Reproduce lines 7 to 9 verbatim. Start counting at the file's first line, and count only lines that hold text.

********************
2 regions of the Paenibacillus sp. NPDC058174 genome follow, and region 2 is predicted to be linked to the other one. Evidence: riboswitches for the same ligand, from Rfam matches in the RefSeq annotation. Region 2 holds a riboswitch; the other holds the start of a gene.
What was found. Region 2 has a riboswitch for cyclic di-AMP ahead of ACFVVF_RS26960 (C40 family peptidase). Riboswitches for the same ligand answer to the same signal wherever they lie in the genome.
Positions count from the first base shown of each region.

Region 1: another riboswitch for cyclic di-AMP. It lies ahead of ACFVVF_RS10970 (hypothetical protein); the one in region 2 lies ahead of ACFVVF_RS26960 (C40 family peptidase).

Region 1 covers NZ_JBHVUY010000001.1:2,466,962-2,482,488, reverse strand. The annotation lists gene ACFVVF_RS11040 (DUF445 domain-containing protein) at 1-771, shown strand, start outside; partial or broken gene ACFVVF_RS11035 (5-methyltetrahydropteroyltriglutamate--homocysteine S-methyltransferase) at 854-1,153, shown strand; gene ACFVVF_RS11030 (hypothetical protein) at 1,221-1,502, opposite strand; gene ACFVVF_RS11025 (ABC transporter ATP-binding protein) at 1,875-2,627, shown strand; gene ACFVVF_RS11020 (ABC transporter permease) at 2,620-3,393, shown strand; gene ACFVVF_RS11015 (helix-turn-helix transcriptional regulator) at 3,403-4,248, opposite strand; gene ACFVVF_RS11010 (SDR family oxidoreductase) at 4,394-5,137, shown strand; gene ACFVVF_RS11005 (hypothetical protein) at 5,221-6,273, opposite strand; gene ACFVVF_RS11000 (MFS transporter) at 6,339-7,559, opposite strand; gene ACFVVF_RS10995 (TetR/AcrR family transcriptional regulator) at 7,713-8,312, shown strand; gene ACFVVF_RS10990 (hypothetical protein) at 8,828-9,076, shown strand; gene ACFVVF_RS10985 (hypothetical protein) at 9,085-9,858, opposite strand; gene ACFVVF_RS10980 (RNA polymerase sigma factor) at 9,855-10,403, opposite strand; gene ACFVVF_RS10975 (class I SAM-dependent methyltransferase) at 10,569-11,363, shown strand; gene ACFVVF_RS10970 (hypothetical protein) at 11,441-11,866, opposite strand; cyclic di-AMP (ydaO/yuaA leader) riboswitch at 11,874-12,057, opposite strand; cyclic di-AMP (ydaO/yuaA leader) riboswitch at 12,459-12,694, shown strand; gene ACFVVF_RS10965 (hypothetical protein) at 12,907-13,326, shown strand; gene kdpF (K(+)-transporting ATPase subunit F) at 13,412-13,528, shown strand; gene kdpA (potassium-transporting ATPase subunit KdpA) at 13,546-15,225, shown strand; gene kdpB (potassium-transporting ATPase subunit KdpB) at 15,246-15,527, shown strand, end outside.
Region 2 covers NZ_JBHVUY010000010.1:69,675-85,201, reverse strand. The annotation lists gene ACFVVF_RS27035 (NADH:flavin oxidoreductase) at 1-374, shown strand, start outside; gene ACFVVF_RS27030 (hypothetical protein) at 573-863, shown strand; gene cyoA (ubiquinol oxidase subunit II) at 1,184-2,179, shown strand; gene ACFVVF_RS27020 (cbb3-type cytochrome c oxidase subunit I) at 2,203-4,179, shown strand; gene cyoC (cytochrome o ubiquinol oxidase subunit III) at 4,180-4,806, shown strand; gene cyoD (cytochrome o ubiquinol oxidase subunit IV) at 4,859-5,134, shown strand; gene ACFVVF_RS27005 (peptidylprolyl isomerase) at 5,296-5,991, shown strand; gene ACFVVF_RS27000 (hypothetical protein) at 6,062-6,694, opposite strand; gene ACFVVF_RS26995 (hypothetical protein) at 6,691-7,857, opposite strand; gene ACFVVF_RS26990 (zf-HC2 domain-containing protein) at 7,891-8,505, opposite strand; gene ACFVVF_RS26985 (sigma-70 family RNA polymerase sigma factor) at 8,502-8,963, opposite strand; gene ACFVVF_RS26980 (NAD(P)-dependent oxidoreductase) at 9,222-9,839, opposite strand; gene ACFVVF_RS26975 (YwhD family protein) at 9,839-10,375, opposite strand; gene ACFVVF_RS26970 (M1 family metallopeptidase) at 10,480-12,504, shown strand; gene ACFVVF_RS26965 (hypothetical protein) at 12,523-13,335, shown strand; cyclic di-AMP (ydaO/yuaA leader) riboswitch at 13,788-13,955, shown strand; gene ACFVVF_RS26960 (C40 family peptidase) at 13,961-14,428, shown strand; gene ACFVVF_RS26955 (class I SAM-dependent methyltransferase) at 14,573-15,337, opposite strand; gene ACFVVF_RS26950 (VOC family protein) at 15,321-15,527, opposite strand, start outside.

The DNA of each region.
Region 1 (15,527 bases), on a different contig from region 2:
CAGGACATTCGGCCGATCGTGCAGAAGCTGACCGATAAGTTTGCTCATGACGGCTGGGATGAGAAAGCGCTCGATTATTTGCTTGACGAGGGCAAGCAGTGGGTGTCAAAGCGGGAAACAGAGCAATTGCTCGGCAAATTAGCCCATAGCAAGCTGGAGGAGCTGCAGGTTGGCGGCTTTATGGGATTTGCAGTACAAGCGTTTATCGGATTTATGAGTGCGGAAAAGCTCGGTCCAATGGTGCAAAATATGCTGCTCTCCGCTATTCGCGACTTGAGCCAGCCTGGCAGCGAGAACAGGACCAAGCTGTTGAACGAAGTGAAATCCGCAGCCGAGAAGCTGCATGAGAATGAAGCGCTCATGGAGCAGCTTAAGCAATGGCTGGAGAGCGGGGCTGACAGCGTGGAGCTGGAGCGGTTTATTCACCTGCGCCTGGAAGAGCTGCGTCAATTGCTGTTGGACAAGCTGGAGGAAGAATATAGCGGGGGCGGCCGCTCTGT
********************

The DNA of each region.
Region 1 (15,527 bases), on a different contig from region 2:
CAGGACATTCGGCCGATCGTGCAGAAGCTGACCGATAAGTTTGCTCATGACGGCTGGGATGAGAAAGCGCTCGATTATTTGCTTGACGAGGGCAAGCAGTGGGTGTCAAAGCGGGAAACAGAGCAATTGCTCGGCAAATTAGCCCATAGCAAGCTGGAGGAGCTGCAGGTTGGCGGCTTTATGGGATTTGCAGTACAAGCGTTTATCGGATTTATGAGTGCGGAAAAGCTCGGTCCAATGGTGCAAAATATGCTGCTCTCCGCTATTCGCGACTTGAGCCAGCCTGGCAGCGAGAACAGGACCAAGCTGTTGAACGAAGTGAAATCCGCAGCCGAGAAGCTGCATGAGAATGAAGCGCTCATGGAGCAGCTTAAGCAATGGCTGGAGAGCGGGGCTGACAGCGTGGAGCTGGAGCGGTTTATTCACCTGCGCCTGGAAGAGCTGCGTCAATTGCTGTTGGACAAGCTGGAGGAAGAATATAGCGGGGGCGGCCGCTCTGT